14. ATLAS Status: Operations of ATLAS are funded through 2020. Larrey Denneau from the University of Hawaii presented an update of ATLAS operations. A Robotic automatic pipeline for calibration and moving object detection is emplaced. 2018 LA was observed by ATLAS prior to impact (but was not reported until after the impact event). Over 200 NEO discoveries have been attributed to ATLAS, which covers the sky every 2 nights of observation. ATLAS is undertaking simulation efforts to improve the survey and assess performance. Telescopes are planned for Sutherland, South Africa and Chilean sites. This will allow for the potential of 24 hour coverage of the sky.
    15. Review of 2018 LA Observations and Impact: Davide Farnocchia (JPL) presented an overview of the 2018 LA impact. With only 7 observations in 1.5 hours, 2014 AA exemplified the necessity for systematic ranging techniques for NEO close-approaches. Scout is based on systematic ranging and successfully predicted the impact of 2018 LA. Based on the first 11 CSS observations, Scout predicted a possible impact and location, with a 30% probability, which was first confirmed by the America Meteoritical Society. The ATLAS observations (see ATLAS update) collapsed the impact corridor to agree with the reported observations of the meteor. There were 8.5 hours between discovery and the impact of 2018 LA over Botswana. Future improvements may include reducing the delay between CSS and NEOCP posting and between the ATLAS observations and submissions.
    16. NEOWISE and NEOCam Project Status: Amy Mainzer (JPL) shared latest details of NEOWISE and NEOCam. The NEOWISE mission is scheduled to end ~31 December 2018, but operations may be extended beyond that date. Due to orbital precession, NEOWISE will cease to function (due to either sunlight entering the aperture or the slowly increasing temperatures pushing the camera temperatures beyond operating tolerances). NEOWISE data products are released on a regular schedule.
      NEOCam continues onward as an instrument and about to proceed with instrument definition reviews through Phase B. NEOCam is a dual channel imager, 50 cm telescope with two 16-mega-pixel HgCdTe focal plane detectors with bandpasses at 4-5.6 microns and 6-10 microns. Prototyping of NEOCam science data popline components is underway.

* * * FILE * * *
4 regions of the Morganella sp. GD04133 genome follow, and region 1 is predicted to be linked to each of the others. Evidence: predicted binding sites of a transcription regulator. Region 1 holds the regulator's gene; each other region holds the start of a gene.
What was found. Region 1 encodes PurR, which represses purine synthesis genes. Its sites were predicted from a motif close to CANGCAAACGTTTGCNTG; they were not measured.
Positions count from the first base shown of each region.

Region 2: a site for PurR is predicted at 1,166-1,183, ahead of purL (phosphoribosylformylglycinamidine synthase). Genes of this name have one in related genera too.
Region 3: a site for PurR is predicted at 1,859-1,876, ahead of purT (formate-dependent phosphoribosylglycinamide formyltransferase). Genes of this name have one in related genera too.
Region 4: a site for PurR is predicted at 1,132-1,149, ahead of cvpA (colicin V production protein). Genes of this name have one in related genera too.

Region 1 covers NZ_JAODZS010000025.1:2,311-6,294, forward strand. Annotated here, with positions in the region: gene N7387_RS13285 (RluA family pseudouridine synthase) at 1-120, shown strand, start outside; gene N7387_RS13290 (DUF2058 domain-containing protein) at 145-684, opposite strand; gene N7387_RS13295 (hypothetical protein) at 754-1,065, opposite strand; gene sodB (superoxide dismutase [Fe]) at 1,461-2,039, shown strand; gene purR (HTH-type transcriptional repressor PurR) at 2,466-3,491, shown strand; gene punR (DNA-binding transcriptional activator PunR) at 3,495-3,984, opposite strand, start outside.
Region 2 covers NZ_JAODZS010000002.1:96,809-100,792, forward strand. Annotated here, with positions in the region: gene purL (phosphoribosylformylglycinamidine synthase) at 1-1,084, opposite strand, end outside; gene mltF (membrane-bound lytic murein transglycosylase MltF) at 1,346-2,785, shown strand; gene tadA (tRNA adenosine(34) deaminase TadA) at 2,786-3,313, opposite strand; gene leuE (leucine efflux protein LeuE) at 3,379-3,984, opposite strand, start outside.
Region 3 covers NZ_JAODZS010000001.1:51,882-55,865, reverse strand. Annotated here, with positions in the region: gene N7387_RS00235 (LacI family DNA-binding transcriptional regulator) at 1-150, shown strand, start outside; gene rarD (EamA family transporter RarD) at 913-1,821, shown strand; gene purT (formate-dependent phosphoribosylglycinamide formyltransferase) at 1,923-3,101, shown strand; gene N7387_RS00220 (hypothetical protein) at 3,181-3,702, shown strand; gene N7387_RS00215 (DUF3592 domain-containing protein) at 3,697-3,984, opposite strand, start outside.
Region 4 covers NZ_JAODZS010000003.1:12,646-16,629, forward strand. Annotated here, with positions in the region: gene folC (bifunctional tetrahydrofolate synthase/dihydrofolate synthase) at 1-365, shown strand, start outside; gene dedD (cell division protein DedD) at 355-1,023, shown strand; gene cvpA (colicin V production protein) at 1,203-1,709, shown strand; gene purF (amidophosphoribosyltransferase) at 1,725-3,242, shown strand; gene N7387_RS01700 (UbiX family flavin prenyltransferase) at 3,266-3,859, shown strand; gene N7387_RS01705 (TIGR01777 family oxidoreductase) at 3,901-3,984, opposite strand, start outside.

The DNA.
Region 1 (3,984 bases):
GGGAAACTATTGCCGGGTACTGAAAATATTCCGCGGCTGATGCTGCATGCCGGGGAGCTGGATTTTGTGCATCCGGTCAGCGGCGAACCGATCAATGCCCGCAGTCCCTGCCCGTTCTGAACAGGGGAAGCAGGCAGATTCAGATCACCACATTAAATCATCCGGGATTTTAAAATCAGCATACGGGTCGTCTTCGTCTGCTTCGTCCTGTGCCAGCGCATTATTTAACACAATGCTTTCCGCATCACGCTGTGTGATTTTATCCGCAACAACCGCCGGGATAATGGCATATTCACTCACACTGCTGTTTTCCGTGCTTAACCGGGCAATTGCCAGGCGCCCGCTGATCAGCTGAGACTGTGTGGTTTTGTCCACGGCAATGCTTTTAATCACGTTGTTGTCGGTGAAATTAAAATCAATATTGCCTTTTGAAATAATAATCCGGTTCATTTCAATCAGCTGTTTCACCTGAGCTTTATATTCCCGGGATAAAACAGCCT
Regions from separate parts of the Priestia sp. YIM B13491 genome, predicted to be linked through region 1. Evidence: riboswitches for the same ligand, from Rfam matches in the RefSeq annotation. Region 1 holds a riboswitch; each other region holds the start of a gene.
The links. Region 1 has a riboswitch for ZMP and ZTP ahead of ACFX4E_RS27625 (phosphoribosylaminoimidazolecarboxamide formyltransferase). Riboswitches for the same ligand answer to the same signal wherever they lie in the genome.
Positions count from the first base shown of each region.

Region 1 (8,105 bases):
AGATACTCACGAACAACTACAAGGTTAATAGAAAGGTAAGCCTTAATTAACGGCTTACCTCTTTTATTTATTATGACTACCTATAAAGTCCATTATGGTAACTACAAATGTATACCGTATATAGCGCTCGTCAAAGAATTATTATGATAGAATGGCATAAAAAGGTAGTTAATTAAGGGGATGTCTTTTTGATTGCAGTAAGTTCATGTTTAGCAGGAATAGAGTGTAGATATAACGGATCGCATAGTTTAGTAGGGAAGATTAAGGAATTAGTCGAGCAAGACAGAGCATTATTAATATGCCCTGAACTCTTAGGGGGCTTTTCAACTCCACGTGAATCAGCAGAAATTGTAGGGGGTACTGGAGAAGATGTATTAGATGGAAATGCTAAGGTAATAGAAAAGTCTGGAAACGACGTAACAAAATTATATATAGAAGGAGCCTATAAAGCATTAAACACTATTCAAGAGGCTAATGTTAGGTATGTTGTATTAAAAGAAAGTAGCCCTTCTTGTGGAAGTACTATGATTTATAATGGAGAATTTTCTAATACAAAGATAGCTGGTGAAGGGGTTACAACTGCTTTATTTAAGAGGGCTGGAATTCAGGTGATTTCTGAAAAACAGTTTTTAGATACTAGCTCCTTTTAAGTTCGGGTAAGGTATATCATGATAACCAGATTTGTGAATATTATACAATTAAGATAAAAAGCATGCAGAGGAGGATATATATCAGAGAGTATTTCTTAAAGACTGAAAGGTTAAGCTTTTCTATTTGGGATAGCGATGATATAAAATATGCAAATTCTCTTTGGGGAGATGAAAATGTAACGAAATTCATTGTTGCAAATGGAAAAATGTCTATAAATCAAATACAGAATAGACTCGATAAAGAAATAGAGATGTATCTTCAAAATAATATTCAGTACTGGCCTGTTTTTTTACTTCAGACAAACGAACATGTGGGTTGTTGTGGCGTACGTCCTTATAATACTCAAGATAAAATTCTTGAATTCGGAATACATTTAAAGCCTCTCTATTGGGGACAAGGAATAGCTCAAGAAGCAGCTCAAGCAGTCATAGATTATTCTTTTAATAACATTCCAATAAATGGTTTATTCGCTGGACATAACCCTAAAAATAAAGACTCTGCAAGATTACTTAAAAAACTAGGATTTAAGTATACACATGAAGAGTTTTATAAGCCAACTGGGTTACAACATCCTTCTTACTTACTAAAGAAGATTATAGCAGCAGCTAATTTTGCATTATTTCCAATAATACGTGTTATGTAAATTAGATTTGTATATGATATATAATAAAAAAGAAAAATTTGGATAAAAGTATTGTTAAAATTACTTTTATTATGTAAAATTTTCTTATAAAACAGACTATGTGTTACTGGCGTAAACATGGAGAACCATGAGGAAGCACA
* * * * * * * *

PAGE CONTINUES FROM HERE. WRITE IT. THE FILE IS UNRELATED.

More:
3. Other Reports/Discussions
    1. Discussion: What kind of information should we use for physical properties information in our asteroid databases?
      Subsequent comments and discussion led to the conclusion, it was proposed that it was necessary to produce a white paper outlining the desired physical properties and basis for their selection. NEO databases should include updated information from NEOWISE that would apply the derived albedos or assumptions of albedo based on the statistical distribution from the data from such surveys. For example, the NEOWISE data determined mean NEO albedos to be in the range of 17% rather than the more commonly used 12%. It was important to capture in the work the interplay between photometric parameters, including the phase curve and absolute magnitude parameter constant distributions (the IAU-defined h and g parameters, for example) for NEOs. These relationships won't change the IAWN thresholds, but the recent size and albedo information should feed into and inform the current thresholds. A longer discussion is proposed for the next IAWN gathering.
    2. RADAR Characterization of NEAs
      Marina Brozovic (JPL) presented a status update on planetary radar to include both Goldstone and Arecibo results. A summary of the current state of operations, repairs, proposed upgrades and spare components was presented. Statistics for observations, insights into NEA shapes and history of observations were discussed. Future efforts include a schedule for upcoming RADAR target observations (https://echo.jpl.nasa.gov ), which yield highly valuable and uniquely detailed information on physical parameters of NEOs, as well as direct measurements of orbit-related distances.
    3. Future Observing Campaign Candidates (for IAWN)
      Vishnu Reddy (University of Arizona) led the discussion of possible candidates and forms of future IAWN observing campaigns. The group discussion centered on whether the next campaign would observe binary NEA or something more akin to the 2012 TC4 close approach. If a binary NEA is decided upon, perhaps the close approaches of 1999 KW4 (in 2019) or 2004 FG11 (in 2020) may provide a precursory step to prepare for DART's impact to Didymos' moonlet in 2022.
      A final decision was not agreed upon. Both binary candidates (ala Didymos observations for DART) or non-numbered NEAs (ala 2012 TC4-like campaign) are included in Reddy's presentation.
    4. SMPAG Action Item 5.6 (Communication Guidelines (in the event of a credible threat per IAWN)
      SMPAG/IAWN Action Item 5.1 discusses threshold criteria that qualifies as a threat. Action Item 5.6 is to provide guidelines as to how an asteroid hazard (or threat) is to be communicated (and agreed upon within IAWN) before official communications go forward to SMPAG and UNOOSA (in turn, UNOOSA informs appropriate entities and member states of the credible threat).
      The key contents of that notification should include:
      • Asteroid designation
      • Basic facts (i.e., discovery information, size estimation, composition)
      • Impact location

      During the course of this discussion Tim Spahr, Linda Billings and Rob Landis agreed to have more mature materials ready for the next IAWN in winter 2019 and utilized for the next PDC exercise this spring.